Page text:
VC Report: Words of Wisdom from Cisco's Man in Asia

Back to Contents of Issue: June 2002

ANDY YAN, THE MAN in charge of the $1.5 billion Softbank Asia Infrastructure Fund in Hong Kong, shared his investment philosophy with us on a recent trip to Japan. The fund is a joint venture between Softbank and Cisco Systems, but Yan points out that the money comes from Cisco. Cisco's man in Asia takes a very cautious view of Japan.

"In the last 10 years, there have been some scattered investments where foreign investors made money (in Japan), but overall they are very, very few. Most of the foreign funds don't make money at all," Yan says.

So what is he looking for in Japan? "We are a venture fund, but in Japan we are interested in two types of investment. One is a buyout fund with the difference being we are willing to be a passive minority shareholder with certain management rights," he says. "The other type of business we are looking at is a smaller size IT investment at a later stage. By 'later stage' we mean the company has a track record. The focus is on a company with revenue records. We don't like to invest in companies at the seed stage. We are trying to avoid that in Japan."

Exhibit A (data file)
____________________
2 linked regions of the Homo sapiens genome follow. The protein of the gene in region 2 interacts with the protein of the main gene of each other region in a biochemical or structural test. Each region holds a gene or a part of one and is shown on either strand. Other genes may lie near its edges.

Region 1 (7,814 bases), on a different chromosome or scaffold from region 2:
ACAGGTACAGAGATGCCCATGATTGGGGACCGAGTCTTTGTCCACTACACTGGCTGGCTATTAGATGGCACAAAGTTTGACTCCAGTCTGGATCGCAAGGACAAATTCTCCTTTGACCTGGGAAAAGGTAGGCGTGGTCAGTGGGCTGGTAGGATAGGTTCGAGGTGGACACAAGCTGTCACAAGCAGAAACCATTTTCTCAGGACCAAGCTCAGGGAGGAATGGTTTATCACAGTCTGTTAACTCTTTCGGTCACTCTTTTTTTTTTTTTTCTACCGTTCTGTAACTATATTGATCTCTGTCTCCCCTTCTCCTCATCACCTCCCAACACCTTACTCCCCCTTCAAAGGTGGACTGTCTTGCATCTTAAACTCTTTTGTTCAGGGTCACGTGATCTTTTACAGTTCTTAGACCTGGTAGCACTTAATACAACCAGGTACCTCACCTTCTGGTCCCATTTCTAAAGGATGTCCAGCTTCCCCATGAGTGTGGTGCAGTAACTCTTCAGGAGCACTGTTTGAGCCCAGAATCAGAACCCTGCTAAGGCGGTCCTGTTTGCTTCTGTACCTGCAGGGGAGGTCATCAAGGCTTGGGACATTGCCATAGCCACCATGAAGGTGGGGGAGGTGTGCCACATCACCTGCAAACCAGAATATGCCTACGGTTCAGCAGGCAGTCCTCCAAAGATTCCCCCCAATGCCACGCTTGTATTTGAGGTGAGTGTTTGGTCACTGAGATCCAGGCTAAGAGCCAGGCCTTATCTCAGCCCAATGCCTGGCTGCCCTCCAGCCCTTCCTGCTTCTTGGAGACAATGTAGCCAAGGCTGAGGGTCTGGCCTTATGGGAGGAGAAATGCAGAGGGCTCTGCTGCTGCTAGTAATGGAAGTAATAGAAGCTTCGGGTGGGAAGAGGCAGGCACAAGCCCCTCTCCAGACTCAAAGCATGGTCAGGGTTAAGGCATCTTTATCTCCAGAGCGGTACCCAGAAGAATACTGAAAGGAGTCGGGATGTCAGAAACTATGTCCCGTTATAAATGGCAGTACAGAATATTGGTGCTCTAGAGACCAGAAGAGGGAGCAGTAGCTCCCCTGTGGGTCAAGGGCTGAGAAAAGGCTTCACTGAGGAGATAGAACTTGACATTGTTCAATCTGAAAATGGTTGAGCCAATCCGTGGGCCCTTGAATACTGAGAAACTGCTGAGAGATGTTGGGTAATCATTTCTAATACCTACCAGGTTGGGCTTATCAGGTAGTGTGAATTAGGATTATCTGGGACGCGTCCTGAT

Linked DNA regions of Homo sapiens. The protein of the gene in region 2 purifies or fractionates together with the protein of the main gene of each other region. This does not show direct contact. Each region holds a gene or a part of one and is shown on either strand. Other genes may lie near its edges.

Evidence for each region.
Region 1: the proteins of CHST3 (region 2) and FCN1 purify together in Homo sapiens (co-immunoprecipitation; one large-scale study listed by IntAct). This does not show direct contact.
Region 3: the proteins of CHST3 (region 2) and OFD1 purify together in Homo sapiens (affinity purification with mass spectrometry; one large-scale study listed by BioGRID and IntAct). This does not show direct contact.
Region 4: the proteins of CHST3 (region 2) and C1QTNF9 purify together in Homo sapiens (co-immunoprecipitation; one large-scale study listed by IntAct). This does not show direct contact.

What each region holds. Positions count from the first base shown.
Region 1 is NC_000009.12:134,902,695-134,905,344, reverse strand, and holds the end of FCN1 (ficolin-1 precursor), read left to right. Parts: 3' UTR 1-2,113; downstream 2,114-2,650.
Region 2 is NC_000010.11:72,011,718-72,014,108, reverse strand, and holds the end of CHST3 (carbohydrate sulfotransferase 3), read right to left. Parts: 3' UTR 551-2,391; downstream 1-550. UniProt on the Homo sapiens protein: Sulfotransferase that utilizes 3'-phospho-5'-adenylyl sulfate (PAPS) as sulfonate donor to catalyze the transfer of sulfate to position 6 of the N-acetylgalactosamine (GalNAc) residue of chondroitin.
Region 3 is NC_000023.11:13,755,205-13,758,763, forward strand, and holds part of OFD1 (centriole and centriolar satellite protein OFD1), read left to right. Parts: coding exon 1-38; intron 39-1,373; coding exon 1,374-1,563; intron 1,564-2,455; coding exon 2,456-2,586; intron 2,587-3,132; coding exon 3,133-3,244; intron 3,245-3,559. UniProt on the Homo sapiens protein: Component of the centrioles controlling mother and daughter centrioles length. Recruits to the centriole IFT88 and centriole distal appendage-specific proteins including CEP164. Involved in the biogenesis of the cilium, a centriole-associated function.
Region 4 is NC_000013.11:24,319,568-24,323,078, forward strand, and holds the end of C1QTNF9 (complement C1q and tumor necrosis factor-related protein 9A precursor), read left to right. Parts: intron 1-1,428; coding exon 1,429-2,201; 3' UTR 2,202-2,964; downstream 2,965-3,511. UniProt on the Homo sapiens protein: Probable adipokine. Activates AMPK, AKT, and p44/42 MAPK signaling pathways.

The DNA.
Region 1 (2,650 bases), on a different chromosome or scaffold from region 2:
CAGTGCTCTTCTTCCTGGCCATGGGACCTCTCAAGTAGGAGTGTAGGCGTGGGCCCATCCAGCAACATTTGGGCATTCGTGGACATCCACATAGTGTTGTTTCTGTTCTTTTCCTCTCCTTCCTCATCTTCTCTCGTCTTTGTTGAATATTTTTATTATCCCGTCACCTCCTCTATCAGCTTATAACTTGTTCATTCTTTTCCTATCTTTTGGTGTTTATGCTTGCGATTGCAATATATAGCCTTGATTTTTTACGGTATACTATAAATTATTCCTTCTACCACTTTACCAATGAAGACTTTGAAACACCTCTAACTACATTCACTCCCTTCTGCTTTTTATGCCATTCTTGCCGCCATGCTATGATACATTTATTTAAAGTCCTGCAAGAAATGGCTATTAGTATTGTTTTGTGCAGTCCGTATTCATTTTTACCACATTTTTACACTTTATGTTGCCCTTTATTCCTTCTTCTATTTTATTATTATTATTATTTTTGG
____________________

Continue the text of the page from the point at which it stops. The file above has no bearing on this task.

Instead, Yan is looking out for good companies that have hit upon hard times. "The potentially interesting story for us is when a publicly listed company with good sales and good products runs into a liquidity problem. That could be a very interesting story from our point of view. A lot of funds are looking at the same sort of deals."

Yan is looking for good companies in specific sectors and is in no mood to rush. "Basically we are looking at three sectors: telecom, media and technology," he says. "I'm trying to not be too cute in terms of financial engineering. If you look at history, the people who made a lot of money always made very simple and direct investments. Funny equations at the end of the day always end up losing money."

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